Collapsible Aeromobil 3.0 Flying Car

The fourth prototype of the flying car, the “Aeromobil 3.0″ features a number of advanced technologies that shortens its take-off time. It transforms in seconds from an automobile to an airplane. This latest steel framework and carbon coated transformer was presented at the Pioneers Festival 2014, in Vienna. As a car, the “Aeromobil 3.0” is road legal, drives on regular gasoline and can fit into standard parking spaces. When morphed into a plane, it can take-off and land from airports, grass strips and paved surfaces by only needing a few hundred meter long runway. Using a rotax 912 engine, it has a top speed of 124mph and can take-off when 90mph is reached. Its range of 430 miles and fuel consumption of 15 liters per hour is achievable because of the composite materials construction. A regular flight-testing program has been conducted since October 2014 to continue the improvement and development of the “aeromobil”.

Electric Helicopter E-Volo VC200 – Flying Became Much Safer

Today we want to show you the E-Volo VC200 that has become the first electric helicopter to make a successful maiden flight, with multiple flights lasting several minutes and reaching heights of nearly 22 meters high. Together with 18-rotor blades and a disassemblable architectural system, the volocopter has been designed to host two passengers for distances of up to 100km and a flight altitude of up to 6500 ft. Equipped with an automated control system, the pilot no longer needs to worry about flight conditions: the E-copter is controlled via on-board computers that work in coordination with numerous hi-tech sensors. All parts connect to an intelligent mesh network. In the event of a failure of several components, the low-maintenance aircraft is still able to land safely. The construction of the helicopter integrates six rotor arms with three drives which are supplied from different energy sources. Each is powered by 20 independent computers, capable of individually navigating the volocopter in mid-air. In the current prototype of the VC200, the 18 drives are supplied by six central battery blocks with a reserve capacity of 50%; even when two battery blocks fail, a safe landing is possible.

Luxury Cruise Airship “Aether” Concept by Mac Byers

Based on an airship platform, the “Aether” cruise experience by UK-based designer Mac Byers allows guests to experience a wider range of destinations in a shorter time, all the while enjoying some of the greatest views imaginable. The exterior of the vehicle is conceived to look unlike any airship ever produced – removing notions of danger, like the hindenburg disaster in 1937 . The concept visually communicates a new generation airship that is not only safe but clean, influenced by the thunderbird 2, star wars and the NASA space shuttle. Drawing reference from suspension bridge cables, the lobby integrates structural cords for details like stairways and tables. The interior space has been designed to be as open as possible – encouraging social interaction and providing a communal gathering place for users to meet.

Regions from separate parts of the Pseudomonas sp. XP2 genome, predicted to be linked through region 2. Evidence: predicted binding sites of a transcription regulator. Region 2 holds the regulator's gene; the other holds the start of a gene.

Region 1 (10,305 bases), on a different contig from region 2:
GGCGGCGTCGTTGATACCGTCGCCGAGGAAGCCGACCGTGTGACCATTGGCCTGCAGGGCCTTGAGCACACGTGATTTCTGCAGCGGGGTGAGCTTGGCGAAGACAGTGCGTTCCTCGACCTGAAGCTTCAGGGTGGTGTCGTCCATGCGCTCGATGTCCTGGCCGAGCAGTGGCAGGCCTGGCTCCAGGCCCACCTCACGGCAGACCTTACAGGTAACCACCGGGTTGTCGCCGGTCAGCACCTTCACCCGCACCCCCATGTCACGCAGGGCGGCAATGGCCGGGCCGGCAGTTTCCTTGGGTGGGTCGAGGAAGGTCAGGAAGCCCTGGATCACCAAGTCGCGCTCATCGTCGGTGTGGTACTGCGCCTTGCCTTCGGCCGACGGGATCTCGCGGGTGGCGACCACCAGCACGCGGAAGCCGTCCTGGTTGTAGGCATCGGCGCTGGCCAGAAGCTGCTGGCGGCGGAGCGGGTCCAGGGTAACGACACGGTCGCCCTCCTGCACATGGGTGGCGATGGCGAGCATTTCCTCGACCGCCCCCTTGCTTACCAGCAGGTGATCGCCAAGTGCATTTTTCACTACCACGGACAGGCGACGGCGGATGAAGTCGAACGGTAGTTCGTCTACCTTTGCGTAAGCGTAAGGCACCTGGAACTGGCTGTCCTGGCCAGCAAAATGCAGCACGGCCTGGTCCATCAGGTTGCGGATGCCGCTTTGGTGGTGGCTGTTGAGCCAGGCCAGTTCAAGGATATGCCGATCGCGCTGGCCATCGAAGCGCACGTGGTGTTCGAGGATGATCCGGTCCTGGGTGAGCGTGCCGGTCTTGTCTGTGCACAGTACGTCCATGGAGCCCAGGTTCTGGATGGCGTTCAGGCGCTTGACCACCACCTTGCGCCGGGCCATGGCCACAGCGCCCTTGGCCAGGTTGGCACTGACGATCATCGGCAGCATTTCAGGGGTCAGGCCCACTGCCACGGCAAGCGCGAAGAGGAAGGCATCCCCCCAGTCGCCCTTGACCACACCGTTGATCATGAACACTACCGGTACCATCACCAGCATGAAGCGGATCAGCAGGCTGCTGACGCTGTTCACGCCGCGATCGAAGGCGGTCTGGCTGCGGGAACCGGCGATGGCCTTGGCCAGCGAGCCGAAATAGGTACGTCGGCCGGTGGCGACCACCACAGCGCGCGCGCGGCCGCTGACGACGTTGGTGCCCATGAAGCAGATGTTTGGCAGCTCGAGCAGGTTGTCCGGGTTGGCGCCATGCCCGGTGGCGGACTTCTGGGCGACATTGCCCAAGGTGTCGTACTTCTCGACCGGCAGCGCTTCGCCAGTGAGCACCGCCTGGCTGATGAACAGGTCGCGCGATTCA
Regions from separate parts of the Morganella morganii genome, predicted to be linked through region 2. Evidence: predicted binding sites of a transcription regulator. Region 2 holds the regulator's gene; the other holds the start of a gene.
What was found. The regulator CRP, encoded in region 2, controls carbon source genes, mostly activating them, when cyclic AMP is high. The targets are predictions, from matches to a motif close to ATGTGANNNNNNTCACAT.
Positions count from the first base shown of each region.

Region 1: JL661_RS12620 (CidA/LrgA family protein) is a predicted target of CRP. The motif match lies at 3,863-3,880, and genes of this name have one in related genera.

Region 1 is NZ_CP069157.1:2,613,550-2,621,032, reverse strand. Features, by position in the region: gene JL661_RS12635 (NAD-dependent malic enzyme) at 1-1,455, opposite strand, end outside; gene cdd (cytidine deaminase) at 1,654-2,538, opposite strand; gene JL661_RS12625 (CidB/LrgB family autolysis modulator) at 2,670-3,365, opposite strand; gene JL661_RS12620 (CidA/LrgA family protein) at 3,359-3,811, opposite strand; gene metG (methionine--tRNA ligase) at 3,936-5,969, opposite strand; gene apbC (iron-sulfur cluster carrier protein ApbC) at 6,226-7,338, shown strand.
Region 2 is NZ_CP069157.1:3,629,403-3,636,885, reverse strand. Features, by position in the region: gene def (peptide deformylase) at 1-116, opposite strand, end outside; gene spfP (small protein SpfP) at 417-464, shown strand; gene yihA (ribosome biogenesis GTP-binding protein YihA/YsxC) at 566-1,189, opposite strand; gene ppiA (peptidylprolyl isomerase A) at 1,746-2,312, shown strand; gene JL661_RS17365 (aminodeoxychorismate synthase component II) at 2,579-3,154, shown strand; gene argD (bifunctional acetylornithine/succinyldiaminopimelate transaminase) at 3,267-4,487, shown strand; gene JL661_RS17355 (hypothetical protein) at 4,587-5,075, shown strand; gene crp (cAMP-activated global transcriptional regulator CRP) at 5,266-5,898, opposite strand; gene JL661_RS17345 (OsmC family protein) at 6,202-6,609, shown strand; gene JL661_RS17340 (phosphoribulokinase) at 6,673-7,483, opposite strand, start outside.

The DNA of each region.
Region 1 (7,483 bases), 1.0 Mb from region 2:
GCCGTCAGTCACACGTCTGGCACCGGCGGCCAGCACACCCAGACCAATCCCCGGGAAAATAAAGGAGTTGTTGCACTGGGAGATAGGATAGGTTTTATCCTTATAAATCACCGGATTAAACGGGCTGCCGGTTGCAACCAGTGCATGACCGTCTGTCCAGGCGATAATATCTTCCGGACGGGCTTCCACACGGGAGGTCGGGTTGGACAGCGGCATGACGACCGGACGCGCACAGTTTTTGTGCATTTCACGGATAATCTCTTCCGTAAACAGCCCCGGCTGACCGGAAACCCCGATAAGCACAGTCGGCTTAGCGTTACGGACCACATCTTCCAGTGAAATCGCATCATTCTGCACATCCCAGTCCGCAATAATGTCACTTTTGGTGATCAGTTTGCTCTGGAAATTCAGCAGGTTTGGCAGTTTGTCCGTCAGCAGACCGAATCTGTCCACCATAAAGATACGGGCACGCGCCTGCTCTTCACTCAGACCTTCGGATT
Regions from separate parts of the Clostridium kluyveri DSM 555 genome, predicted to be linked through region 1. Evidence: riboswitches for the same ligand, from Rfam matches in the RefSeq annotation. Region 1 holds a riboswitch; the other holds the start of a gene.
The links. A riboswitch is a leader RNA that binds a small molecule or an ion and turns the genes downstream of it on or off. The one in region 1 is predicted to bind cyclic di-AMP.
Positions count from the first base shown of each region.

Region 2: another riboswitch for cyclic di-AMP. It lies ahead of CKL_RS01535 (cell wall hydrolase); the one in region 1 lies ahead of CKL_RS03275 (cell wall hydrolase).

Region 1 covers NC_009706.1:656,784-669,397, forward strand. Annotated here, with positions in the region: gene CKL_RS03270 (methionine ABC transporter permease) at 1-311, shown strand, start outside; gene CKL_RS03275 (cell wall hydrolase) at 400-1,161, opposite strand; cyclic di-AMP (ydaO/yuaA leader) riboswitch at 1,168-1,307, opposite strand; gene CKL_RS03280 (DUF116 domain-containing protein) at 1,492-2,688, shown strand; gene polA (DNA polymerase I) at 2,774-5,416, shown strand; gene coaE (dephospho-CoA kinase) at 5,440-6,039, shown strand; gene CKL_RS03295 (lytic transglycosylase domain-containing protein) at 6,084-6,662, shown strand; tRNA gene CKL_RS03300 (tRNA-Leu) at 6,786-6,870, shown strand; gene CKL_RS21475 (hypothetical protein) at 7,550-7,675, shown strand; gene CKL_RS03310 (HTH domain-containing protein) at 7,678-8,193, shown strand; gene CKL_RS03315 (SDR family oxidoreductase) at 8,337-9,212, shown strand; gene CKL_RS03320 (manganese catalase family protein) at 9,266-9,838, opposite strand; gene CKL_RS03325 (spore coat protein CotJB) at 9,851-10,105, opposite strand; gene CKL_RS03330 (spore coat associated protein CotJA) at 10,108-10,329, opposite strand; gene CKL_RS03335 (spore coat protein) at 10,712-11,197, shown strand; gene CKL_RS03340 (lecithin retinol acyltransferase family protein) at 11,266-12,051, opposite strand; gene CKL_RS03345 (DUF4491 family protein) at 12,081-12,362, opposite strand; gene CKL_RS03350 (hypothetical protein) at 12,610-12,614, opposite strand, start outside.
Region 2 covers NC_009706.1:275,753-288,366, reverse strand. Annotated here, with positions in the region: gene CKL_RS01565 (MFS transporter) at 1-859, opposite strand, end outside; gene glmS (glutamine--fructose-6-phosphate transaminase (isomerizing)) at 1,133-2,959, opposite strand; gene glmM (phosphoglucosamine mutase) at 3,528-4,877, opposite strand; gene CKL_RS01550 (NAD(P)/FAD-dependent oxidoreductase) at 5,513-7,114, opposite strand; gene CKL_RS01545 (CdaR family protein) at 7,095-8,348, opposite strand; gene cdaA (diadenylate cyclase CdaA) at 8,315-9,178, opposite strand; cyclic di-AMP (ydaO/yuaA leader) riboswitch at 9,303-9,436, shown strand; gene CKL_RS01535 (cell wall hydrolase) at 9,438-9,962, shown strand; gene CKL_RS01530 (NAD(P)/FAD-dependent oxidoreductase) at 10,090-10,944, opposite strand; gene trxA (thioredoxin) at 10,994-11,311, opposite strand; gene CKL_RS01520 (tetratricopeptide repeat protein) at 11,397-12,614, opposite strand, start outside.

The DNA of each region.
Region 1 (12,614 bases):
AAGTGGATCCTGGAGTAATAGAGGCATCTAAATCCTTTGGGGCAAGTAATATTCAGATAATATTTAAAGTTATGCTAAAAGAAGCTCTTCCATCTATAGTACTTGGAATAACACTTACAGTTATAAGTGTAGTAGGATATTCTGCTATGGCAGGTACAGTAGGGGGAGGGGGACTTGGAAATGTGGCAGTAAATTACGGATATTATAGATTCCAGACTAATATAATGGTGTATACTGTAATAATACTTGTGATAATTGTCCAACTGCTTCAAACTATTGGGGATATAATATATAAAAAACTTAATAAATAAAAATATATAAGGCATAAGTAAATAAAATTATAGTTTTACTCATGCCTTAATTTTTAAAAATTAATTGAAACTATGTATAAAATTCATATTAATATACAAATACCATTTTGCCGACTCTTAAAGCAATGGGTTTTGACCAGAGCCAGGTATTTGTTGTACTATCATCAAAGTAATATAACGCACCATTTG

Electric Airplane “Panthera” by Pipstrel

The Pipistrel Panthera 4-seater aircraft has been unveiled at the Aero Expo in Freidrichshafen, Germany.This compact plane can zoom in the skies at 200 knots of speed, but consuming 41% less fuel as compared to anything within the competing league. It can be ordered with a standard, albeit highly efficient, gas engine. But it’s also available in an all-electric model, which can cover a distance of 400 km on a single charge and is supported by the state-of-the-art battery system for the environmentally conscious high-flyers. Besides a slick streamlined design, the inside of the Panthera includes generously sized touchscreen aviation instruments, front seats that look like they were lifted from a luxury sports car, and extra wide back seats for added passenger comfort. There’s also plenty of storage space for luggage.

Flying Home “Wolke 7” by Timon Sager

Do you remember comfortable trailer home “ProtoHaus”? This time we will show you another way how you can travel. The designer Timon Sager offers to travel in very unusual way – in the sky. He created home concept Wolke 7 that perfectly blends a flying structure with a comfortable home. –°reative blend of dirigible and modern house. The flying fortress looks like it was brought straight from the future. Take a look!

Helicopter Concept by Héctor Del Amo

The shape of concept of helicopter creared by Spanish designer Héctor Del Amo resembles the zero. Hence it’s called ZERO. This model should serve as a personal urban transport. Quite intersting solution considering size of urban congestion. Take a look!

SAI Quiet Supersonic Transport

Aviation consortium Supersonic Aerospace International (SAI), based in Nevada, USA, is developing a supersonic aircraft called Quiet Supersonic Transport (QSST). This 12-seat business jet aircraft with two engines will move at speeds of Mach 1.6 to 1.8. SAI has invited engine proposals from General Electric, Pratt & Whitney and Rolls-Royce. As expected engines will be selected in 2010, first flight will be held in 2014, and aircraft can be bought in 2016. Price for such luxury will be about $80 million.